Dr. Richard Harrison: Rotator Cuff Tears
By Richard Harrison, MD // February 2, 2014
MULTIDISCIPLINARY, COLLABORATIVE TEAM APPROACH KEY TO SUCCESS
ABOVE VIDEO: This video by LeeMemorialMarketing graphically illustrates the anatomic details of a rotator cuff tear and its arthroscopic repair.
BREVARD COUNTY • MELBOURNE, FLORIDA — Imagine you’re traveling on a plane, hopefully to someplace fun. As you board the plane, you reach up to place your carry-on luggage in the overhead bin. When you turn to find your seat, you notice a deep aching pain in your shoulder.
If you’re like most people, you ignore this pain for a while. But, maybe this pain lingers, and it interferes with your activities and your ability to sleep. When you finally ask your doctor, she says you may have a rotator cuff tear.
This actually happened to my grandfather on his way home from my wedding many years ago.
The shoulder is a ball-and-socket joint with three main bones: the upper arm bone (humerus), the collarbone (clavicle), and the shoulder blade (scapula). These bones are held together by muscles, tendons, ligaments, and the joint capsule.
The rotator cuff is a group of four tendons surrounding the top, front and back of the shoulder joint that keeps the ball of the arm bone seated into the socket of the shoulder blade.
The muscles attached to these tendons are used to initiate shoulder motion and to stabilize the shoulder in its wide arc of rotation. As we age, the junction between the tendon and the bone can become weaker and more prone to rupture. The tendon can peel away a little bit or completely rip from the bone and retract away from its insertion. These rotator cuff tears often present with characteristic symptoms.
SYMPTOMS AND DIAGNOSIS
Most rotator cuff tears in patients who seek treatment from a doctor present with pain on the side of the shoulder and upper arm, which is often worse at night. The tears can cause weakness with overhead activity because the rotator cuff muscle no longer has as strong a connection to pull on the bone. The tears can also present with discomfort from prolonged overhead activity, such as changing a light bulb or reaching to put away dishes.
After passing through the natural phase of trying to ignore the issue, many patients present to their doctor to investigate the problem.
The diagnosis of a rotator cuff tear is often made with physical examination, x-rays, and MRI. The examination looks for characteristic tenderness, pain and weakness while the x-rays look for abnormalities in the bone structures and positions. The MRIs are very useful for visualizing the muscle, tendon and bone relationships.
NON-SURGICAL TREATMENT MAY BE EFFECTIVE FOR SOME
Once a diagnosis of a rotator cuff tear is made, patients are not immediately wheeled into the operating room. Not all patients with rotator cuff tears need to have surgical treatment.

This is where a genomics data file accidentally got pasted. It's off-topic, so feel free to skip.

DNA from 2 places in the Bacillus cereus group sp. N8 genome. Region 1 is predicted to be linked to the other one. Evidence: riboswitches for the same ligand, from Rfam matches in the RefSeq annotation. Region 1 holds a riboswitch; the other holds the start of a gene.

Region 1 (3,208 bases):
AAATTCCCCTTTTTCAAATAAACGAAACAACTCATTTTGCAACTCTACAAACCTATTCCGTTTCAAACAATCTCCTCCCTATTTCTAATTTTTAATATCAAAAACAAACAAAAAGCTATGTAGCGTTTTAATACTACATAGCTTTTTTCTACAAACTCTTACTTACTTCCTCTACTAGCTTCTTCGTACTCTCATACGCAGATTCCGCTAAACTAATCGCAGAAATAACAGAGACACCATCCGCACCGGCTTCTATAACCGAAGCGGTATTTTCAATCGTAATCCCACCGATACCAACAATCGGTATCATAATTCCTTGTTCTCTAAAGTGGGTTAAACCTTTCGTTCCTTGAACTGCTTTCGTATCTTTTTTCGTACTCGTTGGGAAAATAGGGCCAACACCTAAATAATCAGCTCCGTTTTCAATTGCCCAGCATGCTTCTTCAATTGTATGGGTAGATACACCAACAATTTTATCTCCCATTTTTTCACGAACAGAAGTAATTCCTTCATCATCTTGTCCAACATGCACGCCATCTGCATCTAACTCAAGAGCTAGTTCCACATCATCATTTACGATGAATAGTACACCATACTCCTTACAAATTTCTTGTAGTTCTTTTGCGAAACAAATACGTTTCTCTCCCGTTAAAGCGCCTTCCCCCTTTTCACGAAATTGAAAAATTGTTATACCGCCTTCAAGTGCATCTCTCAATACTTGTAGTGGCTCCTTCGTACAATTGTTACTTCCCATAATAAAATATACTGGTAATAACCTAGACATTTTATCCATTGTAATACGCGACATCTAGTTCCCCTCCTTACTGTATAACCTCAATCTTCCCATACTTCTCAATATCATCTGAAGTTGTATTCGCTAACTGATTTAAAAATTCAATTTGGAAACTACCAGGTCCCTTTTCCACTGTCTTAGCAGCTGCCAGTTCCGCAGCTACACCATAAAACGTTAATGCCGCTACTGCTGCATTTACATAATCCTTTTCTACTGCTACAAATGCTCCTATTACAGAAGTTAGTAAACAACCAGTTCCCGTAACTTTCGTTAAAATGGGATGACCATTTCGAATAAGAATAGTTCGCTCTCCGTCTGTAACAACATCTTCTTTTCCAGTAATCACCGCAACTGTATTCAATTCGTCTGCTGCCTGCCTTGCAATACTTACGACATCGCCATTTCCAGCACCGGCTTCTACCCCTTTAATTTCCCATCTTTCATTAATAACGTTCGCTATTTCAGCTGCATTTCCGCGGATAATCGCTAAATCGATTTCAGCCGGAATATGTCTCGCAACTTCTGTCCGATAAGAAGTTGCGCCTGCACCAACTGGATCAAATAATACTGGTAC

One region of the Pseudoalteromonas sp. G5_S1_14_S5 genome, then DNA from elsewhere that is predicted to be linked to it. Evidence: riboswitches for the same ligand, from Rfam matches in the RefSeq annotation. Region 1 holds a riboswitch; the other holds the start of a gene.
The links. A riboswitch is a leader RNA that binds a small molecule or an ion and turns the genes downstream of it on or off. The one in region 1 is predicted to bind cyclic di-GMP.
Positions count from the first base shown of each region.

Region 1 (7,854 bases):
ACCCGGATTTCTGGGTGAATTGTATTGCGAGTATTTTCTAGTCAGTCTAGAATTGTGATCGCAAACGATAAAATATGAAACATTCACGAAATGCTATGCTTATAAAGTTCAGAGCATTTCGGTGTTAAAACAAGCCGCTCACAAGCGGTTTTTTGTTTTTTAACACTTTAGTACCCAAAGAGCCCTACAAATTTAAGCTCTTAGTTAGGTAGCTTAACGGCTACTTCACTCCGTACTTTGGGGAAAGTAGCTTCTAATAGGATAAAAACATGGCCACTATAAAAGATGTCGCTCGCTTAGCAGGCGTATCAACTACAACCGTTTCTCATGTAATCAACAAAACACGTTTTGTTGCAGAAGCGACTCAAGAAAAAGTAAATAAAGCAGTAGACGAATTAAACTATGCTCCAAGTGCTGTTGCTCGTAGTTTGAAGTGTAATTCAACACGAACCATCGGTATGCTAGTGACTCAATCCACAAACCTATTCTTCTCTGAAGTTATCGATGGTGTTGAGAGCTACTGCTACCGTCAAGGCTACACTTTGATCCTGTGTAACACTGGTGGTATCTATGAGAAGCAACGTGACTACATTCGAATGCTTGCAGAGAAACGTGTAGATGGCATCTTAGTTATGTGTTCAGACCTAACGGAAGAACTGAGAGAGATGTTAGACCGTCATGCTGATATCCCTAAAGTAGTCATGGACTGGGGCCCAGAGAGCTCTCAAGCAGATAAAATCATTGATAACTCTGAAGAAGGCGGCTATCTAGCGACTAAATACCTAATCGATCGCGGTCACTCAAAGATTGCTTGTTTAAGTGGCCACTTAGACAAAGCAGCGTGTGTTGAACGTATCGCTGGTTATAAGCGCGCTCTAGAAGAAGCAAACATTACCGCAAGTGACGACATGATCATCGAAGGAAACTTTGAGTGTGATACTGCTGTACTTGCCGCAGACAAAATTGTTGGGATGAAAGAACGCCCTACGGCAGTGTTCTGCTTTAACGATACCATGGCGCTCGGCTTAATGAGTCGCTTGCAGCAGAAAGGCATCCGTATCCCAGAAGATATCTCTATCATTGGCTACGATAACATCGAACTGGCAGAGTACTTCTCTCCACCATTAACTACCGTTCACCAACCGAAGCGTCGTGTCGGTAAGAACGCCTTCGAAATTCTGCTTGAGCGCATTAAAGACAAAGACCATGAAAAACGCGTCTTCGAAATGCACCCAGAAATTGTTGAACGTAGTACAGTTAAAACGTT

Some tears are just a small peeling of part of the tendon from the bone, which can still cause significant inflammation to the bursa, fluid-filled sacs located between the rotator cuff and the shoulder blade that cushion and lubricate the shoulder.
It is possible to improve pain and function with non-operative treatments such as corticosteroid injections and physical therapy to decrease inflammation and to strengthen supporting muscles and improve posture.
Unfortunately, in some patients a conservative, non-surgical approach doesn’t work, or the tears can be so large it’s obvious that function cannot be restored non-operatively. At this point, surgery to repair the rotator cuff tendons may be the best option.
Fortunately, rotator cuff surgical techniques and technology have advanced greatly over the past two decades.
Rotator cuff tears can now be routinely repaired as an outpatient using arthroscopic techniques. Rather than having large incisions and spending several days in the hospital, many cases can be treated with several small incisions, using specialized instruments and an approach that is much less invasive than an open operation.
COLLABORATIVE TEAM APPROACH IS KEY TO SUCCESS
Following surgery, physicians work with physical therapists to manage the rehabilitative care that ensures patients can maintain shoulder motion while protecting the repairs.
Not only does therapy allow protection, it will also allow progressive increase in strength and function after the tendon has securely healed to the bone.
Although surgeons play a key role in repairing damaged structures, the patient’s body and cellular structure does the real work by ultimately allowing the tendon to reform the connection to the bone.
The treatment of shoulder pain and rotator cuff tears is an individual process for each patient. The goals of managing these problems remain relieving pain and improving function. The path towards achieving these goals starts with an open conversation with your doctor and continues with a collaborative effort between you, your surgeon, your physical therapy team and your body.
My grandfather spoke with his surgeon, ultimately went on to have his rotator cuff successfully repaired, and is still active today.
ABOUT THE AUTHOR
Dr. Richard Harrison is a graduate of the Baylor College of Medicine and completed his internship and residency in Orthopedic Surgery at Jackson Memorial Hospital in Miami, Florida, followed by a Hand and Limb Fellowship at St. Luke’s/Roosevelt Medical Center in New York City, which also included training in Melbourne, Australia and congenital hand surgery training at Texas Scottish Rite Hospital in Dallas, Texas. He is Board Certified in Orthopedic Surgery with additional sub-specialty board certifications in Hand Surgery and Sports Medicine.
At First Choice Medical Group, Dr. Harrison’s practice focuses on total shoulder replacements and replacement revisions, rotator cuff repair, fracture treatment, sports injuries and hand surgery.